- Identify essential pre-reading. This gives students the opportunity to familiarise themselves with the topic before the lecture.
- Use diagrams and tables to support text. These provide a different organising framework for ideas and information and can provide 'shortcuts' to understanding.
- Present information in highly structured ways both during
the study period and within each lecture or series of lectures.
For example, you might:
- provide a skeleton overview of the ground you will cover (an 'advance organiser' for your material). A study period overview will give students a sense of the overall course.
- make meaningful links between previous and subsequent lectures. A sense of context and relatedness assists comprehension.
- Provide extension to lectures in the form of reading lists or other resources that supplement your presentation. However, be explicit about how you expect students to use these.
In tutorials (and practicals, studio sessions, discussion forums, or practicum settings)
- Be clear about your expectations for participation. Provide students with a handout that sets out clear expectations about how they need to participate and what outcomes are sought from the session. Make time to go through this in the first session and reinforce in future sessions.
- Assist students to get to know each other early in the course. Students will feel more confident and more able to take risks if they know the group and feel comfortable with them. Simple activities designed to 'break the ice' early can ease student apprehension and facilitate interpersonal communication.
- Model appropriate group interaction. Introduce yourself and ask all students to introduce themselves. Provide the group with a list, with pronunciation guides and preferred names. Make the effort to learn the names of all students in your tutorial groups, even if you have to get everyone to wear name-tags for the first few sessions. This will help students to learn other students' names, too.
- Make participation a positive experience. Ensure that activities encourage, support and reward appropriate participation.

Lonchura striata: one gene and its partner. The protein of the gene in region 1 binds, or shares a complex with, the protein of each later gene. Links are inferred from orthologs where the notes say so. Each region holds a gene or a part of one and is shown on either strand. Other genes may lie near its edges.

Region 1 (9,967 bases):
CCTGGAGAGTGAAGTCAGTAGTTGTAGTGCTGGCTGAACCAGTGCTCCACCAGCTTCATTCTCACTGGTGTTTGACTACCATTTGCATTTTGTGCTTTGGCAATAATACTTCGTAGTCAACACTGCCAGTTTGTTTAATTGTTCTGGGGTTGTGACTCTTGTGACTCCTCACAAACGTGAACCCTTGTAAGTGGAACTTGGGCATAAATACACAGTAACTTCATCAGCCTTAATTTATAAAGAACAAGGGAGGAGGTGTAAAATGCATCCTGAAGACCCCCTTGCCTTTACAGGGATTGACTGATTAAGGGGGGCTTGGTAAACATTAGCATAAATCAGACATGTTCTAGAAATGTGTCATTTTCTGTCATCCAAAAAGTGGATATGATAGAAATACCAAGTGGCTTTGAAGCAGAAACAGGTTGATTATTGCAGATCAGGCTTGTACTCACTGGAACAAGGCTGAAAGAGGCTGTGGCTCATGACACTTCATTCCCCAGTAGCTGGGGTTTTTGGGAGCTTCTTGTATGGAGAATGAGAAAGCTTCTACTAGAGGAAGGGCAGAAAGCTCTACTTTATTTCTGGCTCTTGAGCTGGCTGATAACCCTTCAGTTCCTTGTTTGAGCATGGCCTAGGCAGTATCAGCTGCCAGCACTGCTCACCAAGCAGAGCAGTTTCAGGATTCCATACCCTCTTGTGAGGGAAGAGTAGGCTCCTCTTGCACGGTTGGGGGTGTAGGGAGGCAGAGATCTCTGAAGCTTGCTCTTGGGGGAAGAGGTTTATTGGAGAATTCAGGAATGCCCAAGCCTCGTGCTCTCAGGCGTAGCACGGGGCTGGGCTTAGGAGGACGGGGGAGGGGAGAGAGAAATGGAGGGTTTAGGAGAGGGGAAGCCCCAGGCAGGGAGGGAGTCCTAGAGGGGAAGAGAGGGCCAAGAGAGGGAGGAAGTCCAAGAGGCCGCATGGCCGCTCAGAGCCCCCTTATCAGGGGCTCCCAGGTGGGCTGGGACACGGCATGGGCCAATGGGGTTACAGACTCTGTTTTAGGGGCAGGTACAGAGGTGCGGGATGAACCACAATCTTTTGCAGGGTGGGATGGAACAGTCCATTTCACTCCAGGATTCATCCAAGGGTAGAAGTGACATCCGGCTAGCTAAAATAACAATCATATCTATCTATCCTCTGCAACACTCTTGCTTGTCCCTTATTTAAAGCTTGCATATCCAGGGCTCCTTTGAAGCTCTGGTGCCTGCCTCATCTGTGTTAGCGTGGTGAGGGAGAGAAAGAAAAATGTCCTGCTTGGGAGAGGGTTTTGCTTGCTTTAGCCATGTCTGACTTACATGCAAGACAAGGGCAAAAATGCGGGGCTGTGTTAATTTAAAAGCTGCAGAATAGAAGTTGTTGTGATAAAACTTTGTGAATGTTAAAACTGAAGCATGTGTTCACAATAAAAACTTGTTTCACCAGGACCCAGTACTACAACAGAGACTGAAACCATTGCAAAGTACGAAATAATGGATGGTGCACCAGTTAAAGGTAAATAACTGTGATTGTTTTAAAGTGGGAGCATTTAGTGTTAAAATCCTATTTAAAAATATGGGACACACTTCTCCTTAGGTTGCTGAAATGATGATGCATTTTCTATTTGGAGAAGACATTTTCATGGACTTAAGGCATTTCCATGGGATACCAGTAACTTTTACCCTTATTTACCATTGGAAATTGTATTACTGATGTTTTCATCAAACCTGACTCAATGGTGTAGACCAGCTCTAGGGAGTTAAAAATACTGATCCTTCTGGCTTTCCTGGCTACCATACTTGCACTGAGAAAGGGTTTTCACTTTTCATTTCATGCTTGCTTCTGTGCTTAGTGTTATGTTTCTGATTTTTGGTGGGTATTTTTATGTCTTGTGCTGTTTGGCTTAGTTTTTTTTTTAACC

- Encourage the group to agree on appropriate guidelines for group interaction. Discuss and agree on expectations for appropriate and inclusive listening and responding.
- Model appropriate cultural sensitivity. Encourage staff and students involved in any group setting to engage, understand and respect differences and similarities among people and cultures.
- Pay attention to the developmental nature of learning. Provide early and frequent formative feedback to all students on their understanding of the subject matter and in relation to their communication and interpersonal skills.
A checklist for auditing inclusive teaching
The following checklist is constructed around characteristics of inclusive teaching.
- I know the cultural, linguistic and educational profile of my student group.
- I have indicated to students the difference between a lecture and a tutorial and what I expect of students in each, and I communicate this to students at the beginning of each course.
- I provide an outline of the lecture topics, tutorial topics and assessment tasks and their sequence for my course before or during the first lecture.
- I structure my presentations clearly and effectively.
- I provide either a hard copy or online handout outlining the content, structure and the aims of each teaching session.
- I use clear and concise visual aids to support my teaching.
- I ensure that all students can see my face and hear me clearly in the classroom.
- I am aware of my pace of delivery and consciously pause when I have made an important point that requires noting.
- I encourage students to tape my lectures.
- I use the Lecturer Recording System to either record my lectures 'live' or I use technology (iSpring Pro) from my desktop/laptop computer to prepare online resources before or after my teaching.
- I routinely introduce myself and require my students to do the same in tutorials and other small group settings.
- I model appropriate cultural awareness and interpersonal behaviour with all students, particularly in small group settings.
- I provide frequent formative feedback to students early in the study program.
- I regularly invite and obtain feedback on my teaching from a representative sample of my students.
- I analyse patterns of student assessment completions and results for signs of any particular difficulties for particular groups of students.